Ok, so I kept seeing references to "sweetbreads" that was confusing me, because it was being upheld by people who didn't seem very big on eating breads or sweetened anything. Then I came across something that outright said "no breads were used" and listed "sweetbreads" as one of the foods used. So I googled it, and found out that "sweetbreads" are not remotely like "sweet breads", they are things like the throat and glands of animals. Yeah.I think I'll pass.
I'm reading through the Clara Davis experiment and wondering if there is some way to get ahold of the original Weston Price research. (The Price Foundation conclusions seem a bit... spurious, I guess, but I'd like to see more on the research itself.)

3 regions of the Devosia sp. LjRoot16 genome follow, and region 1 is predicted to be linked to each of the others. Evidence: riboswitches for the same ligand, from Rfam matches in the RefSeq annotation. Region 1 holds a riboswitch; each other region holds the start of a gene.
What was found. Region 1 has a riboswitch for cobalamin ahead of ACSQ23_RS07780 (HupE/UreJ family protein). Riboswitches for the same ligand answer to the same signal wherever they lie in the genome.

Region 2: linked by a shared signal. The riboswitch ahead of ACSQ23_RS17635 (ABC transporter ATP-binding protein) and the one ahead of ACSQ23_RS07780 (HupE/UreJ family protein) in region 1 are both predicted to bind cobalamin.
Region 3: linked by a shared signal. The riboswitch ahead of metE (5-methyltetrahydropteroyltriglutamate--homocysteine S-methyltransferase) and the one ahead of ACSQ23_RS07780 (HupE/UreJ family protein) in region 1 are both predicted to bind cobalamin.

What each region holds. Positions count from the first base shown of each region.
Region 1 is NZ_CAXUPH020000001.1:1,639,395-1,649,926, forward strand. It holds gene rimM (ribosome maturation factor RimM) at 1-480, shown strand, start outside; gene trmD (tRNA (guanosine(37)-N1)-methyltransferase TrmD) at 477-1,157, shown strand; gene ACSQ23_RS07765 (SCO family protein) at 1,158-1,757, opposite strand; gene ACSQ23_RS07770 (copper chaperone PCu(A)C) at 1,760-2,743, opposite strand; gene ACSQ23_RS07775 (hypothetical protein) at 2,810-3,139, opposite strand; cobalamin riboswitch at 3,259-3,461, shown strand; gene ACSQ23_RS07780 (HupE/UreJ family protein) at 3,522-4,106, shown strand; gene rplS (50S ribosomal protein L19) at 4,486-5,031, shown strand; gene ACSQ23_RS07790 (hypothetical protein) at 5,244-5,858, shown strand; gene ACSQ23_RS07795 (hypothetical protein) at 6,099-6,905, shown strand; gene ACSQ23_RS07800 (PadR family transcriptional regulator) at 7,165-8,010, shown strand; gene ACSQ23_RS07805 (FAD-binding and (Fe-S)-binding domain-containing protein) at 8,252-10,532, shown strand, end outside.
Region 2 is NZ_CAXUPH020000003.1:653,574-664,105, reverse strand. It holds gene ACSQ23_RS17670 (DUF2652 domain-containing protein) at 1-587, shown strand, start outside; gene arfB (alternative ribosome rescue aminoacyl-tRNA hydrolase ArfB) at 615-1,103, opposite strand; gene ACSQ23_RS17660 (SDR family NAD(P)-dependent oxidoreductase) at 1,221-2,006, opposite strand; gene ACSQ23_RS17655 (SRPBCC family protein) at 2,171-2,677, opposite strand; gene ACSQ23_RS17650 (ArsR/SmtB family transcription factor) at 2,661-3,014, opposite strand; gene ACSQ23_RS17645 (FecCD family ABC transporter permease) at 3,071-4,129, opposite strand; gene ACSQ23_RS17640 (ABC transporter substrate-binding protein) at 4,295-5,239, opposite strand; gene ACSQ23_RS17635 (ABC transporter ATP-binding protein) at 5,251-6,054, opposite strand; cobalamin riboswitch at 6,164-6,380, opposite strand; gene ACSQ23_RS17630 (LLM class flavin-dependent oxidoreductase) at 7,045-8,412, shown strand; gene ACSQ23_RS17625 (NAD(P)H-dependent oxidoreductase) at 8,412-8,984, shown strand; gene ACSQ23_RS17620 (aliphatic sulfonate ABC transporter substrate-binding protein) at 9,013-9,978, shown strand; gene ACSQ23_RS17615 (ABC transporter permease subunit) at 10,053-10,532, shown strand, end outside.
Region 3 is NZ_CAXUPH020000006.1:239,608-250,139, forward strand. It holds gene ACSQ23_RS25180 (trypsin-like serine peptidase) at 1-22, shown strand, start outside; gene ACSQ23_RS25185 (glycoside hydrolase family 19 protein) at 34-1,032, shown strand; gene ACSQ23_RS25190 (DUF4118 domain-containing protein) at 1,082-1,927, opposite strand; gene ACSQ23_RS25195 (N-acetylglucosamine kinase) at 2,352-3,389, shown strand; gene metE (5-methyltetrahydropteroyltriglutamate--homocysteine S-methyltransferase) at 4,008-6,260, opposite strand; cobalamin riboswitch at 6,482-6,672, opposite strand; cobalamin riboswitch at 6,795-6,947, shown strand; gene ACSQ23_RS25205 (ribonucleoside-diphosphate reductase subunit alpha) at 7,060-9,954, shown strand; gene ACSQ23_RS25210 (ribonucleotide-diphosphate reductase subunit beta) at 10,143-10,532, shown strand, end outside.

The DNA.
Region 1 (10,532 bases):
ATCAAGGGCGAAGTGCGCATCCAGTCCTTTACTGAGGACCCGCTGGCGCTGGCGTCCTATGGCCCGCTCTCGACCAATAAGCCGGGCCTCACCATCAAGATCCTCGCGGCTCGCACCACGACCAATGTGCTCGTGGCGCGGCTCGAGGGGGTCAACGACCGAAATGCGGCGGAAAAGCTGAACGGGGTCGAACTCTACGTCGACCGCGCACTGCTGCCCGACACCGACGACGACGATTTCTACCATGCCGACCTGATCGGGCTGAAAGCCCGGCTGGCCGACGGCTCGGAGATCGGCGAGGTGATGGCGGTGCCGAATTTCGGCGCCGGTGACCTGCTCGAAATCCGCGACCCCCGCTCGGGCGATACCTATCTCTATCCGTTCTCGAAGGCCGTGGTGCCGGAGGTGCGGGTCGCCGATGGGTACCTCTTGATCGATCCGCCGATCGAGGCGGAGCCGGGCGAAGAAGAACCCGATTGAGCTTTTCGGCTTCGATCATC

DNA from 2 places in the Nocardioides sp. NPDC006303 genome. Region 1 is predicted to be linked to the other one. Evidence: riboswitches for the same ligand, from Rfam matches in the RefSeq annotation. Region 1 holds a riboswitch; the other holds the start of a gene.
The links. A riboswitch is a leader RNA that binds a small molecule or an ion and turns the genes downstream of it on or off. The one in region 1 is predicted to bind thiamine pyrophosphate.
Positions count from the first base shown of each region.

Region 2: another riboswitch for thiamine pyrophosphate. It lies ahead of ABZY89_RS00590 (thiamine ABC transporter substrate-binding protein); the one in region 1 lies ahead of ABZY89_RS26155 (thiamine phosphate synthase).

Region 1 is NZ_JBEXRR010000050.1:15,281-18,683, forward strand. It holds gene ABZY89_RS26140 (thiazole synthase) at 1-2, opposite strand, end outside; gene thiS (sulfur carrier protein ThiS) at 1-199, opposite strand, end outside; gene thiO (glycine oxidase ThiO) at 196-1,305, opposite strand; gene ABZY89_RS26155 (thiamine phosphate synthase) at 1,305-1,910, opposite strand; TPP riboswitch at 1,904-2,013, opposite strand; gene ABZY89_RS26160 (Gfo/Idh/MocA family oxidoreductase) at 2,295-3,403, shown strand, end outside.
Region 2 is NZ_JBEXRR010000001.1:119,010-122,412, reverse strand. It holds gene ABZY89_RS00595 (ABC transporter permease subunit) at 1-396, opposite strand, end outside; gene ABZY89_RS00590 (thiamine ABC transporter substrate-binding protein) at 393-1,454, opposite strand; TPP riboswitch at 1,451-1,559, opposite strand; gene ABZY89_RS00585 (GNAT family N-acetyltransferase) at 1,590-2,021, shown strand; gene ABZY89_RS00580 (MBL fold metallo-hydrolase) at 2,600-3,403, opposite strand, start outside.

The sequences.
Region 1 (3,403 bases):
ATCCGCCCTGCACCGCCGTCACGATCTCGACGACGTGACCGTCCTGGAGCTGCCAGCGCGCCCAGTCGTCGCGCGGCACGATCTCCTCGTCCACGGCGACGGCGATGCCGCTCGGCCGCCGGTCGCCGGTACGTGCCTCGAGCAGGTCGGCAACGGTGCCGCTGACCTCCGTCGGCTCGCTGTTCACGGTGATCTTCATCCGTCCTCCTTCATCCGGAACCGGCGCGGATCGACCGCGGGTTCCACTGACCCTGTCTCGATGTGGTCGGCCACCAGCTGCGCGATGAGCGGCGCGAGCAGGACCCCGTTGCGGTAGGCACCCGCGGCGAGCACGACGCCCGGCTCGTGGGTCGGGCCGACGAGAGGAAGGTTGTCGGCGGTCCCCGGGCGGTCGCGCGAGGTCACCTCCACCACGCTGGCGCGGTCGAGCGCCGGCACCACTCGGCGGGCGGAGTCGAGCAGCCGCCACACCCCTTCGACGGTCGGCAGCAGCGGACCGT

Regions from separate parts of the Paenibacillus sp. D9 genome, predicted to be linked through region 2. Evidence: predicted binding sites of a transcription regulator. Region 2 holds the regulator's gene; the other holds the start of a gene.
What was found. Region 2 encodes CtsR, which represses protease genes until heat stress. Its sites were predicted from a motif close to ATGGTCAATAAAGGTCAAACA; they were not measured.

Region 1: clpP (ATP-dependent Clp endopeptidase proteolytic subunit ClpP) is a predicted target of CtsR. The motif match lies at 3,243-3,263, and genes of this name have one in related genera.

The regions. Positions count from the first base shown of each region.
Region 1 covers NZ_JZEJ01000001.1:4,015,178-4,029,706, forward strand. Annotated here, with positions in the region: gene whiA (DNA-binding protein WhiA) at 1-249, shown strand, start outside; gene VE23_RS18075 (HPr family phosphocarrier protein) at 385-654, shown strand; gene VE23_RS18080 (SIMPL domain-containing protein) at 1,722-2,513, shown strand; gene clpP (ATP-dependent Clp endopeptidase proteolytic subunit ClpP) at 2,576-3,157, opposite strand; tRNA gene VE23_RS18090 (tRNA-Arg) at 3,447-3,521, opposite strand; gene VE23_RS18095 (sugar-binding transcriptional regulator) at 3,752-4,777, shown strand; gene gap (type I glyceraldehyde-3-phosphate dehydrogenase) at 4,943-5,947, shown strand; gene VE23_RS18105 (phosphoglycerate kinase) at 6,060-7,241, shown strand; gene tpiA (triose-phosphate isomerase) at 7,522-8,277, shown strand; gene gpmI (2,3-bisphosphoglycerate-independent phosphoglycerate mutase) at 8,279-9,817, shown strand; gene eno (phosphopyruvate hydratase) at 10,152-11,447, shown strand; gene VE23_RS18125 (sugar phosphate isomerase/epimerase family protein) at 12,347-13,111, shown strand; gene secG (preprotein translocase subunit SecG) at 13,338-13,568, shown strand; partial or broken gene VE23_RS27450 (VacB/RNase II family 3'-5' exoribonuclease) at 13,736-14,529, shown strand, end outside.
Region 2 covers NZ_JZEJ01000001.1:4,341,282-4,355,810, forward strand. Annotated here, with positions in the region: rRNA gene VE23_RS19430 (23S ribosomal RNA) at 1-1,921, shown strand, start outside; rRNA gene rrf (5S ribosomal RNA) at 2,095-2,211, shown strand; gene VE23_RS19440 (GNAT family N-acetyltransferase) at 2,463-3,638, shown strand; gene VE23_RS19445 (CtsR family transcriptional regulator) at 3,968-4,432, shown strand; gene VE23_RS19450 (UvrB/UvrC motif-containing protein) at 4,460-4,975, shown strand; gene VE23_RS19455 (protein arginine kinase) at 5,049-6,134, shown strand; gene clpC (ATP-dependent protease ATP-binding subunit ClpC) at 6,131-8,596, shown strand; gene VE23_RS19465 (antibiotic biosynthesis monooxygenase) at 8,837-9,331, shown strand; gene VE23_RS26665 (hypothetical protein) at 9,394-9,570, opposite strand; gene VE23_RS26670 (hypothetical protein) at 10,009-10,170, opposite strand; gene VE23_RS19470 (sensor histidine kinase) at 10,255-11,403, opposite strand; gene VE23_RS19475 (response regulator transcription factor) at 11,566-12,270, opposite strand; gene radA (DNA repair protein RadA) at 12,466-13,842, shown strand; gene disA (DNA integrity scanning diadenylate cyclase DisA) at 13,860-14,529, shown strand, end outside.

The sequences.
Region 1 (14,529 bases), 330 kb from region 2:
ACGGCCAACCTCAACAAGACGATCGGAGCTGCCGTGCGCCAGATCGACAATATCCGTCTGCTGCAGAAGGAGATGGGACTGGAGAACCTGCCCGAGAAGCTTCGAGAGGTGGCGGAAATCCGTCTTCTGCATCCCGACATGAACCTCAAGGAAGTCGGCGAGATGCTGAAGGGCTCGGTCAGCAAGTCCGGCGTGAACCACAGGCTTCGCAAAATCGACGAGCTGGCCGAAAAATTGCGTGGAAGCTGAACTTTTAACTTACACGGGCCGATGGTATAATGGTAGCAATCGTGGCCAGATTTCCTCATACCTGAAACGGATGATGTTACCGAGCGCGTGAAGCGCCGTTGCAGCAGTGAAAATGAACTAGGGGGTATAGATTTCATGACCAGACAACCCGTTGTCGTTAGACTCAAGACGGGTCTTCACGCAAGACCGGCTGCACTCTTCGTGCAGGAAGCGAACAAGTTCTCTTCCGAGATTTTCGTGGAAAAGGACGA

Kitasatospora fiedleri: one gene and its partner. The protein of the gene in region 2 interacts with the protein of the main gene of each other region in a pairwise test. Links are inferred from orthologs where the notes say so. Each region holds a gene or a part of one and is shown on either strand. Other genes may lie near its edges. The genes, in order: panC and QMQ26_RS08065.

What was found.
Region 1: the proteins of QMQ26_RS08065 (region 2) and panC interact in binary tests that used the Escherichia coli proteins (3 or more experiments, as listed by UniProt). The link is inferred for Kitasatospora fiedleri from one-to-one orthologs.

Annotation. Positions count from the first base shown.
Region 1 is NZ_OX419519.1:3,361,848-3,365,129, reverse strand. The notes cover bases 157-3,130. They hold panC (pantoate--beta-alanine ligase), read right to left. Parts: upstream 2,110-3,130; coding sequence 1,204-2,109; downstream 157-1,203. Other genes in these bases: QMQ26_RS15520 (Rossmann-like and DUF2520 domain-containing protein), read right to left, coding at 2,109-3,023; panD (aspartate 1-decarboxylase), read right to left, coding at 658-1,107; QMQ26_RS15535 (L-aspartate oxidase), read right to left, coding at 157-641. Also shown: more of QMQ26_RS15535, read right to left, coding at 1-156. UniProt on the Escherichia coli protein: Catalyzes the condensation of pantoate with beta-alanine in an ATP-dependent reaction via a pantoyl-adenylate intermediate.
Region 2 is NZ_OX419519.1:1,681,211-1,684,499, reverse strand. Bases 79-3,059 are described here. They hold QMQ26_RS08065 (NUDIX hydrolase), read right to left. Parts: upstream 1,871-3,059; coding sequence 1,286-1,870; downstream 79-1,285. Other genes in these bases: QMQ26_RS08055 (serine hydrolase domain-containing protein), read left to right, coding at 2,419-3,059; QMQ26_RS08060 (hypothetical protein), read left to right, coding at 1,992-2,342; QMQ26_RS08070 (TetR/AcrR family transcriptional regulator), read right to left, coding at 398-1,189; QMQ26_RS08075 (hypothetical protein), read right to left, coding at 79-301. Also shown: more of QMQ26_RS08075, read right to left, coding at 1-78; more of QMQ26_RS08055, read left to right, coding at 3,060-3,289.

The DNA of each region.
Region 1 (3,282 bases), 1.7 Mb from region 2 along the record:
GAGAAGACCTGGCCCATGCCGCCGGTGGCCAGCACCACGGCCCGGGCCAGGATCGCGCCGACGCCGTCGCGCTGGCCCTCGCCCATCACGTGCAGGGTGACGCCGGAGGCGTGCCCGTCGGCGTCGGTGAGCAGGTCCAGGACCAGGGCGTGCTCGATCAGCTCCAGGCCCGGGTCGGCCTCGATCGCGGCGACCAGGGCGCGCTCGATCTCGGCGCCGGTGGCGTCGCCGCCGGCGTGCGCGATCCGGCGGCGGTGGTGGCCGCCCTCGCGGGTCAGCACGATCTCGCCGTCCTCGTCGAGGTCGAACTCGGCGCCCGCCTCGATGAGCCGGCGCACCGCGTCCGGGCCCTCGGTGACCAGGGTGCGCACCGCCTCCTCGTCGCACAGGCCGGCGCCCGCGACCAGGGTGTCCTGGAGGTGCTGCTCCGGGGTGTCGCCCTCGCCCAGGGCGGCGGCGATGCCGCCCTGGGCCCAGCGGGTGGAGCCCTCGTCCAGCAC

I'm trying to keep in mind, too, that researching healthy food is sort of like the formula/breastfeeding debate. All the evidence says that breastfeeding is better, but thousands, if not millions, of babies have been raised on formula and grown up to be perfectly ok. If you look at some stranger, you're not going to be able to tell "Hey, that person was breastfed!" or "Oh, he must have been raised on formula." In the same way, there may be something to the fact that pastured eggs or raw milk or grass-fed cows or home cooking are more nutritious, but it will be a matter of "statistical significance" rather than some sort of black-and-white "this one gets sick; this one doesn't" sort of thing.